Chronically crisis-ridden Argentina prepares for a presidential election to be held on October 25 and, if required, November 22. In a country where political transitions have often ended in a state of crisis and turmoil, Argentines are hoping for a smoothing effect by Pope Francis, arguably Argentina’s most famous representative these days, who might succeed in bringing the main candidates closer together. While it remains unclear if the former archbishop of Buenos Aires is willing to play a key role in his country’s electoral process, another controversial topic has at least united great part of the Argentinian presidential opposition: electronic voting.
In a rare show of unity, the Argentinian opposition running against Daniel Scioli, the candidate backed by President Kirchner’s camp, has recently called for the introduction of electronic ballots in future elections. Following allegations of electoral fraud and subsequent riots in the north-western province of Tucumán in August, the politicians would like to see e-voting be introduced on the national level, stating it would greatly decrease the risk of vote rigging.
Of course, government officials were quick to rebuff the idea of changing the electoral system some 50 days before the first round of the presidential election. Also, Grupo MSA, the company which provided the electronic voting system in the two provinces where e-voting is used, said it is unrealistic to implement electronic ballots by October.
The key question is whether e-voting poses a solution to potential vote rigging in countries like Argentina. Naturally, that depends on how likely “traditional” electoral fraud is to occur. In the face of pictures showing burned ballot boxes in Tucumán, let’s say for the Argentinian case there is sufficient evidence. Still, I argue, e-voting systems are themselves prone to be compromised and thus inherently insecure. This summer’s elections in two Argentinian provinces have confirmed the manipulable nature of electronic voting systems.
As of 2013 electronic ballots can be used in provincial elections if their introduction was passed by the state legislator by a two-thirds majority. In the city of Buenos Aires vote of approval never happened. Argentine activist Lorena Müller sums up the Buenos Aires experience as follows:
“Besides the sloppy and illegal implementation of these elections, many people (among them activists, engineers and lawyers) openly opposed this electronic voting system. They stated it was difficult to use by non-digital natives, impossible to audit by the citizenship (source code was not distributed), too expensive and that the system didn’t protect vote secrecy sufficiently.”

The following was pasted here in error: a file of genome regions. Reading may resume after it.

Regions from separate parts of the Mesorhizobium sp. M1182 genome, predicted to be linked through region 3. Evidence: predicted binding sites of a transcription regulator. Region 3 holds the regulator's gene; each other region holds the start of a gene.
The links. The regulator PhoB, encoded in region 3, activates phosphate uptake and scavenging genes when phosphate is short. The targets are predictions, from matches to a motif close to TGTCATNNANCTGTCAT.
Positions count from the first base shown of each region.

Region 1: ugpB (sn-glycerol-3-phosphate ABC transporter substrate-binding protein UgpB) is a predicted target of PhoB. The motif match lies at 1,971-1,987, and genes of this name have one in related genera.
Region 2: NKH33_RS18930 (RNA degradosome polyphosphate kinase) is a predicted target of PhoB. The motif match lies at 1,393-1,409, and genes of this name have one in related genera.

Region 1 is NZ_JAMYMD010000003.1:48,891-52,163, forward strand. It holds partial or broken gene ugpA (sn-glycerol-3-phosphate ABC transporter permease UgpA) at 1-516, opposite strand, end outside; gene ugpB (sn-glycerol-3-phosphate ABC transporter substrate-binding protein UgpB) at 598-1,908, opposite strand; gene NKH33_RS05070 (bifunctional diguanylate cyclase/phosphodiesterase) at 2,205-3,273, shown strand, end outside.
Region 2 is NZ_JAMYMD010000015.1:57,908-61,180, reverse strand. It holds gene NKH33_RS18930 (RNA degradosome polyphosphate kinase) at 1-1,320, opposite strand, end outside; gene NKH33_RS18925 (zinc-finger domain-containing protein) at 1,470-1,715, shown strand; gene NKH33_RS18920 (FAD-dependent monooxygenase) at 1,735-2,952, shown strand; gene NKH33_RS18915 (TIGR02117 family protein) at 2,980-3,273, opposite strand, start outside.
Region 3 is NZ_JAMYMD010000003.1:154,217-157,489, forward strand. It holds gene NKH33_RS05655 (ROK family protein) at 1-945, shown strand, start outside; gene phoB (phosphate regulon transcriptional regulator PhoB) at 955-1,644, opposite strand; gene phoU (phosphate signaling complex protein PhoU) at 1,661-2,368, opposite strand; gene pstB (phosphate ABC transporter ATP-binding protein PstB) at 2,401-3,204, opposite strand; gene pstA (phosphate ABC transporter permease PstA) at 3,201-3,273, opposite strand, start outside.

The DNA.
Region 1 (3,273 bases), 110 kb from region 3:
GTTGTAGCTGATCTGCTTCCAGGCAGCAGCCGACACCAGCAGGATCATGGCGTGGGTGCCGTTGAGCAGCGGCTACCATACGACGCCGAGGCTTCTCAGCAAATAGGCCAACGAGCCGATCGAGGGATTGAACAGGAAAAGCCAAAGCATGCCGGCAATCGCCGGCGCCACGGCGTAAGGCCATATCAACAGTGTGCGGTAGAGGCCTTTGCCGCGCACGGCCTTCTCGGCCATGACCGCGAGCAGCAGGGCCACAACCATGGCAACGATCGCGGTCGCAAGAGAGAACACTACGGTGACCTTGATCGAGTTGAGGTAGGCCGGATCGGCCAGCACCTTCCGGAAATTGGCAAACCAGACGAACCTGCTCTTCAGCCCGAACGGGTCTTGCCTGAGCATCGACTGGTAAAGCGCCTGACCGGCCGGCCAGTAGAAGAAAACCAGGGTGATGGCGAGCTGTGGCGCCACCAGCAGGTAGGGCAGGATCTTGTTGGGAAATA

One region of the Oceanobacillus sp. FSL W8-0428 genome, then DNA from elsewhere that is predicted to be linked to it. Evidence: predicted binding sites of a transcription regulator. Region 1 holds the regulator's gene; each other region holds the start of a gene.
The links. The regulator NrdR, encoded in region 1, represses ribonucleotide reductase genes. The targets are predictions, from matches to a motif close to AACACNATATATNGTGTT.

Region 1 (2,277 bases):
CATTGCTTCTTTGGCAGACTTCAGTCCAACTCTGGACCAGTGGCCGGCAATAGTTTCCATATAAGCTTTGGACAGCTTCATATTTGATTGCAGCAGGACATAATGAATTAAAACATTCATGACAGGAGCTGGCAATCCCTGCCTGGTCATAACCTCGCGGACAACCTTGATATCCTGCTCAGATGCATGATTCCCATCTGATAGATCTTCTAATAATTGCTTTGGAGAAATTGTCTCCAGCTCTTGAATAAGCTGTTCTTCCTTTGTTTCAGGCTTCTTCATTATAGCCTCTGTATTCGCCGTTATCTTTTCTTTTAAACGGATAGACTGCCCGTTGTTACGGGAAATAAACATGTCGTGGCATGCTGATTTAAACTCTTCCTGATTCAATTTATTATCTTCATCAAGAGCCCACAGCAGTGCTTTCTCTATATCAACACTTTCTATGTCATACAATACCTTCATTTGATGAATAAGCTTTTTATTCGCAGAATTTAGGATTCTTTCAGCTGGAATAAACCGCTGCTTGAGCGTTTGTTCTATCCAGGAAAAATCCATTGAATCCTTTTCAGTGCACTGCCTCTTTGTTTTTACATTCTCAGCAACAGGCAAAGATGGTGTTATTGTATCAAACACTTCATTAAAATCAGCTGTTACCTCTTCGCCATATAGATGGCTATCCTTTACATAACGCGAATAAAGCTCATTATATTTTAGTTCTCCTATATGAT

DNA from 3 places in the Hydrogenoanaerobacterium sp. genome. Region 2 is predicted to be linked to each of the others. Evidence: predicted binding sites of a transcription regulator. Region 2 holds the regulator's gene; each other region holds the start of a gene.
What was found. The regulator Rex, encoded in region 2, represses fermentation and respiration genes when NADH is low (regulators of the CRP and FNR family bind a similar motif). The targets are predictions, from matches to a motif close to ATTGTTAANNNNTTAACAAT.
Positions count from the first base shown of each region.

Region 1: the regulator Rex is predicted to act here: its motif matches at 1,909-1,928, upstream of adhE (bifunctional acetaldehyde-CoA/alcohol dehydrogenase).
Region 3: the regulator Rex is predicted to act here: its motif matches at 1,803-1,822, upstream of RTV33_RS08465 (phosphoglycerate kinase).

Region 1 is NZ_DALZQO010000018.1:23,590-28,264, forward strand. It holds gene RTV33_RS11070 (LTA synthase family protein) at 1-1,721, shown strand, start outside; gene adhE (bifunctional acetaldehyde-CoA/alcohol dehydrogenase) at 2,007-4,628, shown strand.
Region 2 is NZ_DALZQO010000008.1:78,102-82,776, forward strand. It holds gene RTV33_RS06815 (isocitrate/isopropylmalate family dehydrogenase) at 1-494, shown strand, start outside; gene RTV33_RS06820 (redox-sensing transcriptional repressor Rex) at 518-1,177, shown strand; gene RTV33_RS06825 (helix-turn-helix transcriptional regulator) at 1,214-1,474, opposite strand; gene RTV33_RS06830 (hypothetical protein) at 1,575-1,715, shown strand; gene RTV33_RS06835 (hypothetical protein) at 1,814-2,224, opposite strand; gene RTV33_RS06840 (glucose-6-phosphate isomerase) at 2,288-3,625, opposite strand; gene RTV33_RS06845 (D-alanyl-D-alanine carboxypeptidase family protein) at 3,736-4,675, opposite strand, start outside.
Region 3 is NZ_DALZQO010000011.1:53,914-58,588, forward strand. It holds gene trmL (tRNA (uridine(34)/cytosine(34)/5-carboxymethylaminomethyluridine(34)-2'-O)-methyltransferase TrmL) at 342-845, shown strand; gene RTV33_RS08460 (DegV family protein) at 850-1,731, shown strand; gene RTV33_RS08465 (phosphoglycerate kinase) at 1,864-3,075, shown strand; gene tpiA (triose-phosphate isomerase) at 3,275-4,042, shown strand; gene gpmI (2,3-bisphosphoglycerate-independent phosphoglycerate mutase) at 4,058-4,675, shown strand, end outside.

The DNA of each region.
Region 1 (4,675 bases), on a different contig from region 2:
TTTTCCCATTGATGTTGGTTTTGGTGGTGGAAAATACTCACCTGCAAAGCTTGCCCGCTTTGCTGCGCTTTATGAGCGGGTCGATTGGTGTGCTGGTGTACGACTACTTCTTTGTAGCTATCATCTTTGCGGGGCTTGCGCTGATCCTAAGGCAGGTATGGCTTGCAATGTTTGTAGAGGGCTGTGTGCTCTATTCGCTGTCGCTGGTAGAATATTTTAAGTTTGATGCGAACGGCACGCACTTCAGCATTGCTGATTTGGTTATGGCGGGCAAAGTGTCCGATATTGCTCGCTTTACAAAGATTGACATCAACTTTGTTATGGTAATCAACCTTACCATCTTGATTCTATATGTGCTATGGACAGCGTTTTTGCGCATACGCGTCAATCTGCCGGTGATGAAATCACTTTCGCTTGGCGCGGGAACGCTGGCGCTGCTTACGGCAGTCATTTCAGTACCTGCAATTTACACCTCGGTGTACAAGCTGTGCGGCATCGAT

And the case gets even more interesting: In a matter of days, the voting system’s source code was leaked, revealing that the actual voting machines were regular personal computers running Linux. However, the manufacturer MSA that had previously won the government’s tender for setting up the e-voting system in the city claimed that the machines were no actual computers with any memory or storage capacity – and thus almost impossible to hack. This could not have been further from the truth: Not only the voting machines, but also MSA’s servers were compromised. A bug even allowed for multiple ballots to be cast by a single voter. Transmission of votes was also flawed.
No doubt e-voting also has its merits. No paper ballots can go missing and the counting of votes is way faster. But mostly, these are procedural advantages that merely make the voting process more convenient – and not more secure.
Besides the imminent dangers of technically flawed and undemocratically introduced voting systems, another problem might emerge: a modern version of the military-industrial complex. E-voting manufacturers and the government could work hand in hand engaging in a devious scheme of systematic vote rigging. Since a sitting government has to call a tender for setting up an e-voting infrastructure and eventually picks a winner, government officials end up heavily involved with rent-seeking private companies. Election results could be manipulated on a much bigger scale, through software backdoors or manipulated tally transmission. Hackers could even be hired by the government in order to render an unsatisfying election unconstitutional. At the same time, old school election fraud, e.g. burning hundreds of thousands of paper ballots, becomes less attractive in the internet age that knows few blind spots.
Corrupt governments will always try to manipulate election results in one way or another. In this case, one has the choice between traditional electoral fraud or digitally enhanced “e-fraud”. Surely, Pope Francis would opt for the analogue version.